A discovery of old, which will change the future.
Ingenia Technology Limited today launches an exciting breakthrough proprietary technology, developed by Imperial College London and Durham University - the Laser Surface Authentication system (LSA). The LSA system recognises the inherent 'fingerprint' within all materials such as paper, plastic, metal and ceramics.More on the science behind this:
The LSA system is a whole new approach to security and could prove valuable in the war against terrorism through its ability to make secure the authenticity of passports, ID cards and other documents such as birth certificates.
This technological breakthrough has been masterminded by Professor Russell Cowburn, Professor of Nanotechnology in the Department of Physics at Imperial College London.
Every paper, plastic, metal and ceramic surface is microscopically different and has its own 'fingerprint'. Professor Cowburn's LSA system uses a laser to read this naturally occurring 'fingerprint'. The accuracy of measurement is often greater than that of DNA with a reliability of at least one million trillion.
The inherent 'fingerprint' is impossible to replicate and can be easily read using a low-cost portable laser scanner. This applies to almost all paper and plastic documents, including passports, credit cards and product packaging.
"A unique 'fingerprint' is formed by microscopic surface imperfections on almost all paper documents, plastic cards and product packaging. That is what makes it possible to develop a much cheaper system to combat fraud. This inherent identity code is virtually impossible to modify. It can easily be read using a low-cost portable laser scanner.Look for this at the immigration desk verifying your passport, five years from now.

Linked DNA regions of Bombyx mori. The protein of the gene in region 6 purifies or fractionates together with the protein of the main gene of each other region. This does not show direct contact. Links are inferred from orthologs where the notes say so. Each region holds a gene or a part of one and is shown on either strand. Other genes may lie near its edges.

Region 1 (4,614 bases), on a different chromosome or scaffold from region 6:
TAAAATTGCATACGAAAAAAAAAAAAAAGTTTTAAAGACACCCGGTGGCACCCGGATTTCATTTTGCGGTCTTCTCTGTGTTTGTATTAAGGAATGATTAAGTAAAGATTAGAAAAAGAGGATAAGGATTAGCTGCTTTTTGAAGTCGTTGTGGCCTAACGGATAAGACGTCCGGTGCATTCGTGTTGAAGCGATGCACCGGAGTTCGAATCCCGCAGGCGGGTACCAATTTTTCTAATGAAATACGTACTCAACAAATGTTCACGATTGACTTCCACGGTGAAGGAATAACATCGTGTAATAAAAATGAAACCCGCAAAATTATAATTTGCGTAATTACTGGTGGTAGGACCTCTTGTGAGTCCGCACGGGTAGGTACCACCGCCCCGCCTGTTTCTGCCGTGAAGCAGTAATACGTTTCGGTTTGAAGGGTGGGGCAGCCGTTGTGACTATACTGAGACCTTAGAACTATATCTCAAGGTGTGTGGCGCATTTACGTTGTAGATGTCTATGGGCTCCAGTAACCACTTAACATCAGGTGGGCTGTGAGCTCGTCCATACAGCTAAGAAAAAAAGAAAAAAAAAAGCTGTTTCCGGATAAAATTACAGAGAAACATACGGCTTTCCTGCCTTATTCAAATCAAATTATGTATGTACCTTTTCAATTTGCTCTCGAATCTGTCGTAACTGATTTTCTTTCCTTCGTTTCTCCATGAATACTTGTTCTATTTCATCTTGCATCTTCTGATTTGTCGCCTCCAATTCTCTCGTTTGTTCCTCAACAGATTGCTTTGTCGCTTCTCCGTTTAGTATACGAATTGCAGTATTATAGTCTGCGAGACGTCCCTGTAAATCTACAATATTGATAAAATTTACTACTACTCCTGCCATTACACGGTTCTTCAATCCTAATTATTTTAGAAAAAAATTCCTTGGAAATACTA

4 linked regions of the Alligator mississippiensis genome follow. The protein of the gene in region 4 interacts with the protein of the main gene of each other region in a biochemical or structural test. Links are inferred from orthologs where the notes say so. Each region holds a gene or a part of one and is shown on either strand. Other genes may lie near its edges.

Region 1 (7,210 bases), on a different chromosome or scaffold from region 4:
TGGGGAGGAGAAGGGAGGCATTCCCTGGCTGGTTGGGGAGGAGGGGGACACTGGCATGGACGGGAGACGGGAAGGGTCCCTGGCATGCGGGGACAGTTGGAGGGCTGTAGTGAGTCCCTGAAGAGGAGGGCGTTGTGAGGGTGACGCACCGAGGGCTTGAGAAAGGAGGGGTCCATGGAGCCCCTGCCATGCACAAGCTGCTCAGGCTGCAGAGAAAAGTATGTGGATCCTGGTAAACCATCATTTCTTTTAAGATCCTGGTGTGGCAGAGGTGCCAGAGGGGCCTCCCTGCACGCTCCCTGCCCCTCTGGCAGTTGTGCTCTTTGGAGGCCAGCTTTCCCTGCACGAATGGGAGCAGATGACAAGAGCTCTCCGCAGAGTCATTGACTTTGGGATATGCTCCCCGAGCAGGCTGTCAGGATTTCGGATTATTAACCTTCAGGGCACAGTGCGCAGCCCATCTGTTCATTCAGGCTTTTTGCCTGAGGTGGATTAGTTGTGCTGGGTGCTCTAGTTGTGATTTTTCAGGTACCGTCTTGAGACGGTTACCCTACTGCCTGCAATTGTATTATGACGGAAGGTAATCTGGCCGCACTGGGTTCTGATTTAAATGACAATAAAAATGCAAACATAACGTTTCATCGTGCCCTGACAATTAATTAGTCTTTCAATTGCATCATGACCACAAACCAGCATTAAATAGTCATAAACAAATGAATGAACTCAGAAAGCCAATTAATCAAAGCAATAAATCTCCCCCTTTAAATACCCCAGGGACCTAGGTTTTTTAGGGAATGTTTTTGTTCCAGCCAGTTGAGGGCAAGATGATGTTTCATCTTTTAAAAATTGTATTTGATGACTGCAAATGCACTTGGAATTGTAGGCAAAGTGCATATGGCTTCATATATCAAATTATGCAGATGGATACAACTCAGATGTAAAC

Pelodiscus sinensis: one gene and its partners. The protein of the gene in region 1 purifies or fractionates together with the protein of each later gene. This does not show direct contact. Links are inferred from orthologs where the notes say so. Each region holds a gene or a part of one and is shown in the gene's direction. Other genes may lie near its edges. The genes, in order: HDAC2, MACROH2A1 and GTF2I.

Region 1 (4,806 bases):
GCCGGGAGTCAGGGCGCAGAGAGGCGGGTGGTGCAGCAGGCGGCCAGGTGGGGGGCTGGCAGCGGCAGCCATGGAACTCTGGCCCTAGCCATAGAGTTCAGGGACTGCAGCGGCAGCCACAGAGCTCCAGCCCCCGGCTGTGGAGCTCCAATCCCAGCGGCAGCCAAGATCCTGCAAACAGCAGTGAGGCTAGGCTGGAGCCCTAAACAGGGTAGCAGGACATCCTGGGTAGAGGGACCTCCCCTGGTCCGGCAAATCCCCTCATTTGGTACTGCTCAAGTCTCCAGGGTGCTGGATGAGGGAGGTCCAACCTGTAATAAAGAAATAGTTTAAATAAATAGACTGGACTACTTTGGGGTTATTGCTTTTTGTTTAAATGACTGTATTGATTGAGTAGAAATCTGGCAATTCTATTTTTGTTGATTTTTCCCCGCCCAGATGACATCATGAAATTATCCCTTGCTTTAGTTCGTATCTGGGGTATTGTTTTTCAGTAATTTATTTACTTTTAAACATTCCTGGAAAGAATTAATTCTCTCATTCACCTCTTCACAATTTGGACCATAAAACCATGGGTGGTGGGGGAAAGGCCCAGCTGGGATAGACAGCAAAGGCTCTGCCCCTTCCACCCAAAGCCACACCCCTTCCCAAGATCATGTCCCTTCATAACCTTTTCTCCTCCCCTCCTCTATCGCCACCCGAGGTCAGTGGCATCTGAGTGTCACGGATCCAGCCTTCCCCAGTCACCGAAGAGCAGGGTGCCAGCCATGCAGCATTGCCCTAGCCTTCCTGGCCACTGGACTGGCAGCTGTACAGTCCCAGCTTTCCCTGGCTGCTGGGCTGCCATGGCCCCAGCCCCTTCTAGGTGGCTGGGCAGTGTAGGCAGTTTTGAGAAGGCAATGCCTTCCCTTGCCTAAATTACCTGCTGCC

"Since all non-reflective surfaces have naturally occurring roughness that is a source of physical randomness, our technology can provide in-built security for a range of objects such as passports, ID and credit cards and pharmaceutical packaging. It can be cheaper and more reliable than current methods such as holograms and security ink.
"Our research team used the optical phenomenon of 'laser speckle' to examine the fine structure of different surfaces using a focused laser.
"We tried the technique on a variety of materials including matt-finish plastic cards, identity cards and coated paperboard packaging. The result was a clear recognition between the samples. This continued even after they were subjected to rough handling, including submersion in water, scorching, scrubbing with an abrasive cleaning pad and being scribbled on with thick black marker.
"The beauty of this system is that we do not need to modify the item being protected in any way with tags, chips or ink - it is as if documents and packaging had their own unique DNA. This makes protection secret, simple to integrate into the manufacturing process and immune to attack.
"It can be applied retrospectively and is no threat to personal privacy."
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